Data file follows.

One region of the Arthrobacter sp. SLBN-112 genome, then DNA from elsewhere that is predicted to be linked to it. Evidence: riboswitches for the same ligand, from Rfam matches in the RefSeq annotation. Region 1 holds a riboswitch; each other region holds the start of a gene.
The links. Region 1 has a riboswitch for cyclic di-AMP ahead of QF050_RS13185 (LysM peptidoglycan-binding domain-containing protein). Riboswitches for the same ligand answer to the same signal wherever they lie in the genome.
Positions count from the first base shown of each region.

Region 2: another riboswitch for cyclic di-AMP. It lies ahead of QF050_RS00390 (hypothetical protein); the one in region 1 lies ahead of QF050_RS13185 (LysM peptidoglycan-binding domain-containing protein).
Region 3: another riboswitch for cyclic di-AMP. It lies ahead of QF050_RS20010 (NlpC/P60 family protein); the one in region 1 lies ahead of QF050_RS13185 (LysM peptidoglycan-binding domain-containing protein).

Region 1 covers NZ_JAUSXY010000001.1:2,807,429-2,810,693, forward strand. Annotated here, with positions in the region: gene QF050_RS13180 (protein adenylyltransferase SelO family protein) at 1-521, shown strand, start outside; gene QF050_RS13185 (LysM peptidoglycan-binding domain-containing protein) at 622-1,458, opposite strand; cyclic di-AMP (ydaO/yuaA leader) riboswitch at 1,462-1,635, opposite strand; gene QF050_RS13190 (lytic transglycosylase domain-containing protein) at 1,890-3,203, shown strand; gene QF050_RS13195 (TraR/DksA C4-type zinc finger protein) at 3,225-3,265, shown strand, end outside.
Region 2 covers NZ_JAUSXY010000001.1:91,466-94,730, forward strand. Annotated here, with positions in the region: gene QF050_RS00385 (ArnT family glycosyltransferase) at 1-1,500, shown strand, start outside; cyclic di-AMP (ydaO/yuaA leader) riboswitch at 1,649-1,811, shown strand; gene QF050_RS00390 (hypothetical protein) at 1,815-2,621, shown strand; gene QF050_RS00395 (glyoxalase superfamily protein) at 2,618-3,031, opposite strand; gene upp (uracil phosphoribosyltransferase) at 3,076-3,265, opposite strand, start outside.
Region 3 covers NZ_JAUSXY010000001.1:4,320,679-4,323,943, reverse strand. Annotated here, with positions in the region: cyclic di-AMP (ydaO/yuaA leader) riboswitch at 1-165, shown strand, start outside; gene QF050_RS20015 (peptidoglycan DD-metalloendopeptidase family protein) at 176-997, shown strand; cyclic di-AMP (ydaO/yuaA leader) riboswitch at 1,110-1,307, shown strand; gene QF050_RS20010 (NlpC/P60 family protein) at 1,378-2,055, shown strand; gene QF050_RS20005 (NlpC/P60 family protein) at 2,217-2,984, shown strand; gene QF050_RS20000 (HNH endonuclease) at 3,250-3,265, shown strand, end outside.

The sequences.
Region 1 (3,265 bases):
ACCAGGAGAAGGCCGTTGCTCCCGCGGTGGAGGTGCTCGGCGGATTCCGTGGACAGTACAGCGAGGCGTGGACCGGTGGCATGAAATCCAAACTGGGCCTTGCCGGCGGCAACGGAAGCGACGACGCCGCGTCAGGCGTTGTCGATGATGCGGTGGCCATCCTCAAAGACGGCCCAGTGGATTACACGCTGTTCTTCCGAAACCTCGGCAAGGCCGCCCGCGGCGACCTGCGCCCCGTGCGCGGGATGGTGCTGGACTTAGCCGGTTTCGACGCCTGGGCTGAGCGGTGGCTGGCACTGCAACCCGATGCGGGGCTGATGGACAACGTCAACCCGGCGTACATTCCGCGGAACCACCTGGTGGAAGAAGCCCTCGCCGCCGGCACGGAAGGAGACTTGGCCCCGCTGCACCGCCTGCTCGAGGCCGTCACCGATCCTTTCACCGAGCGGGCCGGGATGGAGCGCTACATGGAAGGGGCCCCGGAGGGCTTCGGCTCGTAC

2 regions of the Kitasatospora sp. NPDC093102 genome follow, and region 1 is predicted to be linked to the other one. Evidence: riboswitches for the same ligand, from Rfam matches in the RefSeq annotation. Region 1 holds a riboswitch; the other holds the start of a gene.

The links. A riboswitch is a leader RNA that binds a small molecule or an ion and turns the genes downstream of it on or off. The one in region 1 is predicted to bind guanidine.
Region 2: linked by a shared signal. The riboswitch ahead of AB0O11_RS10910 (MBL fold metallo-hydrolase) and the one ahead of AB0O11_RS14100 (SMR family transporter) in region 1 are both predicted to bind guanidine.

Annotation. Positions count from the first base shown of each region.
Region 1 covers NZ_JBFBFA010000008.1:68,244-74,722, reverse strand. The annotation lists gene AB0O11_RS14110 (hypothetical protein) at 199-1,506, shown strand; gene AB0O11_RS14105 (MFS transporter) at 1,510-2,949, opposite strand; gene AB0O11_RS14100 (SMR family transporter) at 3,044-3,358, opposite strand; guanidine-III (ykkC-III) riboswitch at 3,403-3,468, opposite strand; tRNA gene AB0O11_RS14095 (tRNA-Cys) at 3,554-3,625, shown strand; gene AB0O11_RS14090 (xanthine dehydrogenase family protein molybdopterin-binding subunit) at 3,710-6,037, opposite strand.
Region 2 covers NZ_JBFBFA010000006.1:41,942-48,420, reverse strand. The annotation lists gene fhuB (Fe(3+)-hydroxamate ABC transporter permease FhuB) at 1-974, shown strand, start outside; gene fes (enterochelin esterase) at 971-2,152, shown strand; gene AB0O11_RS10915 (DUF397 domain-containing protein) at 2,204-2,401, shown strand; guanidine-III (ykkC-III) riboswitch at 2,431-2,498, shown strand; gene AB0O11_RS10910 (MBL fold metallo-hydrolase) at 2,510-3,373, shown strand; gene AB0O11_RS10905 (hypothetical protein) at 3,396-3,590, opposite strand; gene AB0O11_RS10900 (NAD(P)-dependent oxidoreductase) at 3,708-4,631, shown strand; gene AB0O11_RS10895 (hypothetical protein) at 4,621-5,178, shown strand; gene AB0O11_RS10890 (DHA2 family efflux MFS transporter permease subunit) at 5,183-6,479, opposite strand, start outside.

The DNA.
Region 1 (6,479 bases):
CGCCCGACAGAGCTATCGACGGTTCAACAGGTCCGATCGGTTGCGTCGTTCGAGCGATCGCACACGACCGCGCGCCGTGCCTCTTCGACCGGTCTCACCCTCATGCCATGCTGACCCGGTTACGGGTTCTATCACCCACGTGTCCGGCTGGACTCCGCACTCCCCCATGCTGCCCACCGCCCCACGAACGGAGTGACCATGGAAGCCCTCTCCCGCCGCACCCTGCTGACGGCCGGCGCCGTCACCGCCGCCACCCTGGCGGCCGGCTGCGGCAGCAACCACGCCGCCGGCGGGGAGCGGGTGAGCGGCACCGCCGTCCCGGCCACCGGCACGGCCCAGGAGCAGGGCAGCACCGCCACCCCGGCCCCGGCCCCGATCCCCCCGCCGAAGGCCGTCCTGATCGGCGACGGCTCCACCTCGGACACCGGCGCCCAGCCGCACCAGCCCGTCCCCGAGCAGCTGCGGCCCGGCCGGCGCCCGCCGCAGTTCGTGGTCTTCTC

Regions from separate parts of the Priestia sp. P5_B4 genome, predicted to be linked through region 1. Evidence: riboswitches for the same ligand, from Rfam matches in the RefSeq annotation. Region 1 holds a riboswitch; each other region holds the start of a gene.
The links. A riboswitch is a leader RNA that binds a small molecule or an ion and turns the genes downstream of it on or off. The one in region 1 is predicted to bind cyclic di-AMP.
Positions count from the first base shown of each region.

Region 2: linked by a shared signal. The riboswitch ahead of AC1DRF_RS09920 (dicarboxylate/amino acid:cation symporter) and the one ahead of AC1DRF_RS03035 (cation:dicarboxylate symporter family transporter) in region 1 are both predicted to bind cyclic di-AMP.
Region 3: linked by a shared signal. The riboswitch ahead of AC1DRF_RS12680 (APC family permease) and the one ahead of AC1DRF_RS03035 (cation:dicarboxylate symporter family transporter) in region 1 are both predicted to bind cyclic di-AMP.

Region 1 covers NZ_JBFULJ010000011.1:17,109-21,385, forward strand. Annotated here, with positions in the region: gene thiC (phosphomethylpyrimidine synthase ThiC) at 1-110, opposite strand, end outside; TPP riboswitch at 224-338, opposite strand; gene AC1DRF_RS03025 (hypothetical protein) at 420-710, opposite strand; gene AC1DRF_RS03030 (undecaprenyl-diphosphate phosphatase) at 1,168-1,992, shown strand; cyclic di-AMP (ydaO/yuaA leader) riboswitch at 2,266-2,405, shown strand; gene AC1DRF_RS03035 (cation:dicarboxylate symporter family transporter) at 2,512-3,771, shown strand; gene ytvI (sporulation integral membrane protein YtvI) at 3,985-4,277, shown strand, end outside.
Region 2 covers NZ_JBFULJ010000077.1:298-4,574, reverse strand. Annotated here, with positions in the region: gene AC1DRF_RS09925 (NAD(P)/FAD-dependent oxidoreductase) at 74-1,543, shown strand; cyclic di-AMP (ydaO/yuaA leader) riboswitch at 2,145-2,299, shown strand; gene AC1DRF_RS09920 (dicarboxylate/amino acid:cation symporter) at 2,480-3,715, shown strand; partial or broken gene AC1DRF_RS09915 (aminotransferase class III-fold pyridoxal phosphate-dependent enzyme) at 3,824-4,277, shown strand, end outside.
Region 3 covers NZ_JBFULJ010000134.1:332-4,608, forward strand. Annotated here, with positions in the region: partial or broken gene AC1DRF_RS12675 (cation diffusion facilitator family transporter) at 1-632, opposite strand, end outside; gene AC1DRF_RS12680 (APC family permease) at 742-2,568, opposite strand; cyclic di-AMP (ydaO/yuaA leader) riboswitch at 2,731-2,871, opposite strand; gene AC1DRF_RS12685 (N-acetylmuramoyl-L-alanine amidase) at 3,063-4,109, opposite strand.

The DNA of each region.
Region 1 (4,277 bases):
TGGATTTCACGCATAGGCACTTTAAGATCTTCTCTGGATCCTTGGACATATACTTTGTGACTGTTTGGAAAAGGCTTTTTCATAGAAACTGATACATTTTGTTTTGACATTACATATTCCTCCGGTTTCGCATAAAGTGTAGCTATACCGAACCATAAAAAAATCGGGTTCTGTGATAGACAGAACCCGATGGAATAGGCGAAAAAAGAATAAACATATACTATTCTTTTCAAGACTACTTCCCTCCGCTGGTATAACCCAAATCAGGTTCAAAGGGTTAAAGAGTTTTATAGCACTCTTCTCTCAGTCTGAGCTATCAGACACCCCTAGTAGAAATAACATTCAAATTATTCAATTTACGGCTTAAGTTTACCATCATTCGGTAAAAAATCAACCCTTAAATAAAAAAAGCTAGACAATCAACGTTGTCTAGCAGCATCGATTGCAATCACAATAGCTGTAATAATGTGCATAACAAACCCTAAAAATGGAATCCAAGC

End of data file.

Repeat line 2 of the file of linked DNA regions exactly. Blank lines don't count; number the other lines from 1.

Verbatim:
The links. Region 1 has a riboswitch for cyclic di-AMP ahead of QF050_RS13185 (LysM peptidoglycan-binding domain-containing protein). Riboswitches for the same ligand answer to the same signal wherever they lie in the genome.